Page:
Legislation Mandates Improved 401(k) Transparency

Legislation Mandates Improved 401(k) TransparencyYou may have missed this heading into Memorial Day weekend, but on Friday the House approved legislation that includes a provision to improve 401(k) transparency. This provision was part of H.R. 4213, The American Jobs and Closing Tax Loopholes Act of 2010.

More specifically, this legislation requires that:

  • Before enrollment, workers be provided with basic investment disclosures for each investment option, including information on risk, return, and investment objectives.
  • 401(k) service providers must disclose to employers all fees being assessed against a participant’s account, broken down into: plan administration and recordkeeping fees, investment management fees, and all other fees.
  • Fees be disclosed for each investment option, both in terms of dollars amounts and percentages.
  • A workers quarterly statement list total contributions, earnings, closing account balance, net return, and all fees subtracted from the account.

What do you think? As far as I’m concerned, more information is better. Currently, federal law does not require this sort of disclosure. Hopefully, this sort of improved transparency will bring lower fees.

Update: Assuming this makes it through the Senate unscathed, it would “apply to plan years beginning after December 31, 2011.” In other words, it will be about 1.5 years before it goes into effect.

8 Responses to “Legislation Mandates Improved 401(k) Transparency”

  1. Anonymous

    Who cares about transparency. What needs to be legislated is the ability once per year to allow a participant to rollover some or all of their 401k balance into their self-directed IRA. Today, you have to incur some major ‘event’ like quit, get fired, divorce, in order to do so.

    The biggest 401k conspiracy out there is that your money is stuck in your employer’s plan with its limited investment choices until you leave the company.

    Write your Congressman and Senator!!!

  2. Anonymous

    The author missed the most important part of this story which is the Department of Labor (DOL) intended to issue detailed service provider fee disclosure regulations this month and participant fee disclosure regulations this Fall. The legislation is unnecessary and ill timed and will cause a tremendous waste of time and resources, translate money, by the government, translate taxpayers, and the private sector.

    Thousands of us have been working for the last two years preparing for the DOL’s regulations. This legislation has already delayed those regulations and probably will cause them to never be released and rewritten to fit the legislation.

    This legislation is simply one Congressman, George Miller, flexing his political muscle for his benefit and not for the benefit of plan participants or the industry that provides financial products and services to them.

  3. Anonymous

    Information is good, but a lot of people are going to freak out. Those most vulnerable may even stop saving because they’re paying nasty Wall Street for “nothing”. The poster above was honest enough to admit he/she doesn’t know what recordkeeping and admin are. Many aren’t that honest. They just want to get mad.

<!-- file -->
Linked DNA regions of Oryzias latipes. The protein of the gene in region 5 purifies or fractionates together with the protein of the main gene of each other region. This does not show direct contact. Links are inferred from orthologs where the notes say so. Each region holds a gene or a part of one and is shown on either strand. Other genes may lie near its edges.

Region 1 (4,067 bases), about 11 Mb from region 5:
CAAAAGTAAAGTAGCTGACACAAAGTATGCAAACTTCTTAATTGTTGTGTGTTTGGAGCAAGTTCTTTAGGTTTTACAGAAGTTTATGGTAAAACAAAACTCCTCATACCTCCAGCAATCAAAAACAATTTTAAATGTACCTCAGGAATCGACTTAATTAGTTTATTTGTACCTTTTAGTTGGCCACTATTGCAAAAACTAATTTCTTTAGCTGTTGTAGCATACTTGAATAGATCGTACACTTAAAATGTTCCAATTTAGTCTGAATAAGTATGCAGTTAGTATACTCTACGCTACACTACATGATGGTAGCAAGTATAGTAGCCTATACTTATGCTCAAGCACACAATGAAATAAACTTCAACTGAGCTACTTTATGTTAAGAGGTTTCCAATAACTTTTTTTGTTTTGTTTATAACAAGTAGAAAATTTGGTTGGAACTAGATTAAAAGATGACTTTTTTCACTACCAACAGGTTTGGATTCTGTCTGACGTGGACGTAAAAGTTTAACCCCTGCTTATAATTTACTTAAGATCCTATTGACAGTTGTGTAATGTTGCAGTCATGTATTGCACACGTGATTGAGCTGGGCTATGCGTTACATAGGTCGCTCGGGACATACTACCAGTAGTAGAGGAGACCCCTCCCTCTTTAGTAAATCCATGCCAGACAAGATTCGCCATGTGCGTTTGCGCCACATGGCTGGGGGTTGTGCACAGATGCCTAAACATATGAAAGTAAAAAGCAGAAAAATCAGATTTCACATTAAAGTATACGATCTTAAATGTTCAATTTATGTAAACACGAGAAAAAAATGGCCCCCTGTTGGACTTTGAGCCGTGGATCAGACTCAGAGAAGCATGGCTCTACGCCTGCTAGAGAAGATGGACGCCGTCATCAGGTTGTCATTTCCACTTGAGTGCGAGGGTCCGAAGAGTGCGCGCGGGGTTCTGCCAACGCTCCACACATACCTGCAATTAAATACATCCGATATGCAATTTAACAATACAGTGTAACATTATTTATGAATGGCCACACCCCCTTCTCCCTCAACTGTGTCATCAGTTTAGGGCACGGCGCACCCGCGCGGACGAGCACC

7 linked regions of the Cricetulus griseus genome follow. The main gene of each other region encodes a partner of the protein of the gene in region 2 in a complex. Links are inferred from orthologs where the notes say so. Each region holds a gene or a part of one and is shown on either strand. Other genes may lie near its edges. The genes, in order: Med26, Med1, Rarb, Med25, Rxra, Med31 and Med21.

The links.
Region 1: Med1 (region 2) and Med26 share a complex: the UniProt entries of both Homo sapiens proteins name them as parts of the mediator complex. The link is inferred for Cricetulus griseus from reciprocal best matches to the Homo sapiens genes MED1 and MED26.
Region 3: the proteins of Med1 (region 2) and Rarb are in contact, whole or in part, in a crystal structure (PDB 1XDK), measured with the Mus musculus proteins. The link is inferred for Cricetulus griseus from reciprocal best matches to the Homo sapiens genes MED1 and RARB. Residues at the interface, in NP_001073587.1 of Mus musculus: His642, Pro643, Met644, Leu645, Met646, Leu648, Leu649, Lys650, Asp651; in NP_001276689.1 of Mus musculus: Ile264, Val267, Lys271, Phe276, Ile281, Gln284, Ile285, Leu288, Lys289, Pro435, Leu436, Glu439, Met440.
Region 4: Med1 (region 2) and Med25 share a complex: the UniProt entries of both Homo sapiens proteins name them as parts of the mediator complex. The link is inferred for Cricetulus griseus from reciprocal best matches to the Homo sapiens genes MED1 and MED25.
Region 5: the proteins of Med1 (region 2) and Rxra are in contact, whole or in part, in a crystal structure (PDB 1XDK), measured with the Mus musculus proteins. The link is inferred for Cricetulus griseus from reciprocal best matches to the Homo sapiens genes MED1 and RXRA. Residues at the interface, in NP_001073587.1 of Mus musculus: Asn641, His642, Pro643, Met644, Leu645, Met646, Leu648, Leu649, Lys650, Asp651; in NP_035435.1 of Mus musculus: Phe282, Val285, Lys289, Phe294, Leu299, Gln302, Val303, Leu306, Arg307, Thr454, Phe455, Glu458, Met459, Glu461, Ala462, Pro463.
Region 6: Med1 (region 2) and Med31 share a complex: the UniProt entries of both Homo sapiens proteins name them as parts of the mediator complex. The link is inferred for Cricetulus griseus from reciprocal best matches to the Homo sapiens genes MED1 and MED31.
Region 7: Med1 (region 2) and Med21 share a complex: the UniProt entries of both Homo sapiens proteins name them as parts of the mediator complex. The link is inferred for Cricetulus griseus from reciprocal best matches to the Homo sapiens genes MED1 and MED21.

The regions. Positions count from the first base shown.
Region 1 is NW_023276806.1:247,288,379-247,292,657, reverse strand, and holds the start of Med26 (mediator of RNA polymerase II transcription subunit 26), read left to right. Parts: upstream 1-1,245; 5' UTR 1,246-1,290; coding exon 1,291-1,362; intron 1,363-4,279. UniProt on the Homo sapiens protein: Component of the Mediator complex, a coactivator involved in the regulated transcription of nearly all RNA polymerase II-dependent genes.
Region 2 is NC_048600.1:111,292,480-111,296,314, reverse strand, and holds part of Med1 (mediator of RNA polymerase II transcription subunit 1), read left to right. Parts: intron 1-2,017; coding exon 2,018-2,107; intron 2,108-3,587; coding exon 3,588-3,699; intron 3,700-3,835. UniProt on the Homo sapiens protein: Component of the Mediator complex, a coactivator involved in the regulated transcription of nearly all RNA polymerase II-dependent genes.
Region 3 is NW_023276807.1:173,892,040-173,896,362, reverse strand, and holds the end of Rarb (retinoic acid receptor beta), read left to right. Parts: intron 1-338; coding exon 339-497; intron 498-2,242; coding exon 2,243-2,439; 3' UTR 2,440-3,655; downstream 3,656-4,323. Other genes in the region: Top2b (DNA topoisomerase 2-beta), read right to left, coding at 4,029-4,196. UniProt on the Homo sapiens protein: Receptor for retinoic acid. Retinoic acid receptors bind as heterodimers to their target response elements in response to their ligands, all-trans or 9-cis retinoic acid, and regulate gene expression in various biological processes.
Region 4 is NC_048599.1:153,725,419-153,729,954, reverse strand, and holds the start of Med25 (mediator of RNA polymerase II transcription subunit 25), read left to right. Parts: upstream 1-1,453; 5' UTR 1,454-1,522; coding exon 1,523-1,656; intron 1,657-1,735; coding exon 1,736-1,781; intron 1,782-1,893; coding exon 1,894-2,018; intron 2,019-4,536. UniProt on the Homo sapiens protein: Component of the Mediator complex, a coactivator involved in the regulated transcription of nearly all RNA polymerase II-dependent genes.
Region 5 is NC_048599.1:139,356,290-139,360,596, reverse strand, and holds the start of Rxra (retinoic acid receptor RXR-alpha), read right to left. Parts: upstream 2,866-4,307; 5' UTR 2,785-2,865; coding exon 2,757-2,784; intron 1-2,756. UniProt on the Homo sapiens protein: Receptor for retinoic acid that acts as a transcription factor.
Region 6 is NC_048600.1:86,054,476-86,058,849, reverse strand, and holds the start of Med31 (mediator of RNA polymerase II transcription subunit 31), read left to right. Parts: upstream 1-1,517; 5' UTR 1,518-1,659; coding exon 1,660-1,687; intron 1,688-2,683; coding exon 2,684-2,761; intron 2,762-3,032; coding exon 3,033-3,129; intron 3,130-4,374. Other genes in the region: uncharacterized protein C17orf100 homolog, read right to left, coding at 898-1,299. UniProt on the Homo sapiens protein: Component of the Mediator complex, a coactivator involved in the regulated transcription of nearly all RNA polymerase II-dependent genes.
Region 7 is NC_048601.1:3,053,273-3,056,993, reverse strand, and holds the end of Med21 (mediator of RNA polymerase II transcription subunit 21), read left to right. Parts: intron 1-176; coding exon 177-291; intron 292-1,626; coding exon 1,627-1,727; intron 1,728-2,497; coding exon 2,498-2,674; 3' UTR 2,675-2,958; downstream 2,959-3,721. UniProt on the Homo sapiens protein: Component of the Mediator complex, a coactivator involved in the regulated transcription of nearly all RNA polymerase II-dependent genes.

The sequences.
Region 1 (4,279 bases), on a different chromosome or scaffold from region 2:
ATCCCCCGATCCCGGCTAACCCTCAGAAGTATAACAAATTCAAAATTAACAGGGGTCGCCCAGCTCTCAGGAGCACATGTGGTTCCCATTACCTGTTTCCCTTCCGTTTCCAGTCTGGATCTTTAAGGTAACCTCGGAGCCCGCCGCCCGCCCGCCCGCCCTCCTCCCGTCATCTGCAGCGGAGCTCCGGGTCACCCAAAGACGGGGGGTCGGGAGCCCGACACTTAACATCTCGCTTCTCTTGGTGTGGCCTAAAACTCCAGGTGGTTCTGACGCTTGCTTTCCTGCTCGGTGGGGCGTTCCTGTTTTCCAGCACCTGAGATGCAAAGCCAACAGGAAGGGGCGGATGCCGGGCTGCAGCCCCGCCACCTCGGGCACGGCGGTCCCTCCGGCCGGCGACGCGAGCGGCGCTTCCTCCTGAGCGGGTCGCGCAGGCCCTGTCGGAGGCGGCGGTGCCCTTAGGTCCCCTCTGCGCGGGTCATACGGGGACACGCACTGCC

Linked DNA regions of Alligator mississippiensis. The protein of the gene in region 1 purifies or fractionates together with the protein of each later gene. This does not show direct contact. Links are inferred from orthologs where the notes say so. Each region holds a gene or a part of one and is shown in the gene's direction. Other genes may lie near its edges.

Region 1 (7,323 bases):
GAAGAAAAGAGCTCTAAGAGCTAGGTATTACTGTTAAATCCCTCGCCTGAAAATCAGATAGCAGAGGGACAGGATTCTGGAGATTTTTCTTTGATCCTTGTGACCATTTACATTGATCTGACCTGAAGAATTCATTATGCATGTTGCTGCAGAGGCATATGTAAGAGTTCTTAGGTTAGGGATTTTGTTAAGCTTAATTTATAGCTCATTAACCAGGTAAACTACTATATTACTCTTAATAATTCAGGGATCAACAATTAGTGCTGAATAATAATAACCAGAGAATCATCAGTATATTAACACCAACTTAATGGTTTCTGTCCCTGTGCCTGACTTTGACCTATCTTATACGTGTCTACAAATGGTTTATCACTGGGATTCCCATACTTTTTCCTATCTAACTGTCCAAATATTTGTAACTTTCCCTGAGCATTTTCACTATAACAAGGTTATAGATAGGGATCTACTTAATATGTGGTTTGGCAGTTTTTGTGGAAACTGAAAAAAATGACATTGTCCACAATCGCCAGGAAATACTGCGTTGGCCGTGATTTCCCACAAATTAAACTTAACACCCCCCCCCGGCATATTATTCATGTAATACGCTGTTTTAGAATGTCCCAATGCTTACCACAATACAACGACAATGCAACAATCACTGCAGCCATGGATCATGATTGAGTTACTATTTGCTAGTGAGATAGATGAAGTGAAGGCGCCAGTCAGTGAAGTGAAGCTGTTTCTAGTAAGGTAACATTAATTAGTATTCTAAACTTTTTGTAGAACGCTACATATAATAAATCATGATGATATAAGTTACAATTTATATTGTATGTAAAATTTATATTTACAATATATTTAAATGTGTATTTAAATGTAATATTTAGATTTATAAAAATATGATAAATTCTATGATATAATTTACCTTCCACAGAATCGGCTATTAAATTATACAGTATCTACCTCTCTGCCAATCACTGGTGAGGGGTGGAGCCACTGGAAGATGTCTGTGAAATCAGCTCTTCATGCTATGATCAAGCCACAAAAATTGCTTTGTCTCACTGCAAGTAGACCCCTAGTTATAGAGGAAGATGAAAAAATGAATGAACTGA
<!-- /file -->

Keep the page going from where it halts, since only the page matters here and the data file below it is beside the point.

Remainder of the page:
For small plans in particular (let’s say less than a few hundred employees or less than 5 million in assets) there will be sticker shock. Hopefully the mass media and bloggers will be responsible and refrain from comparing the Microsoft 401k to “Your High-Fee 401k!!”. Or something less radical than that…

    It’s possible to pay less or nothing, but sometimes you get roughly what you pay for. The margins on small plans are pretty slim. Feel free to question your employer or provider, but don’t expect anything for free.

    If you are getting killed on fees, it won’t be long before a more competitive provider comes along. Some employers allow you to pay too much, but not many.

    Go in with curiosity, not with both guns blazing. (Thanks)

  4. Anonymous

    My biggest concern is the “plan administration and recordkeeping fees”. As it is I have no idea how much they are or if they are inlcuded in the expense ratio of the funds that I am looking at. To be fair, I would still be taking the 401k match even if I discovered hidden fees.

  5. Anonymous

    More information available, the better it is for the average investor. People need to have access to information on what they are investing in, how they are being charged, and how their investments are performing. Hard to imagine that this information shouldn’t be provided.

  6. Anonymous

    I think it’s great that investors will finally have it right in front of them how much they’re paying for their funds and their plan.

  7. Anonymous

    i feel the more transparent this information the more investors will be armed with information. now whether they decide to read it and use it to their advantage is up to them but all in all i think it is a good thing.

    from loans, to credit scores, to credit card statements now 401(k) information is good. the less we are in the dark the more we will expect out of companies we do business with and the better it will be for EVERYONE.

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